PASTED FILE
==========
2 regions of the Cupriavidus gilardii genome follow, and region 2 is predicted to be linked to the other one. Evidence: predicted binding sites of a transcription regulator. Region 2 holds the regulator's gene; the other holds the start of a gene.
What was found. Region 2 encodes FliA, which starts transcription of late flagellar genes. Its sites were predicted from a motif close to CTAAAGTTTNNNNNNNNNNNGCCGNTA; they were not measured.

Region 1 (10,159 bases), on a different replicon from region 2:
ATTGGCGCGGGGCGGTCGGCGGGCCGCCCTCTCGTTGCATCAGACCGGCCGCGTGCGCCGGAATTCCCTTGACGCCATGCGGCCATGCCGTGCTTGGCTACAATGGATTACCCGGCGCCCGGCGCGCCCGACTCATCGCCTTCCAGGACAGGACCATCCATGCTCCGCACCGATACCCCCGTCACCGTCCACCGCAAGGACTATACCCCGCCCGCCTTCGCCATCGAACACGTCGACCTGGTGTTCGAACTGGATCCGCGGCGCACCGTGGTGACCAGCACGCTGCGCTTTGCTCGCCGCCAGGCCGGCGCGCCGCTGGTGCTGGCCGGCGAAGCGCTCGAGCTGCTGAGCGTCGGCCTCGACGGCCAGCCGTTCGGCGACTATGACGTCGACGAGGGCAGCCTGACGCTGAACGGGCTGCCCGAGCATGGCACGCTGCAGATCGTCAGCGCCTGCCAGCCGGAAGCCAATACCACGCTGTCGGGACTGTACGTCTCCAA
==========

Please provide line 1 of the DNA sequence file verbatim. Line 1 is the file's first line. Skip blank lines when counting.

2 regions of the Cupriavidus gilardii genome follow, and region 2 is predicted to be linked to the other one. Evidence: predicted binding sites of a transcription regulator. Region 2 holds the regulator's gene; the other holds the start of a gene.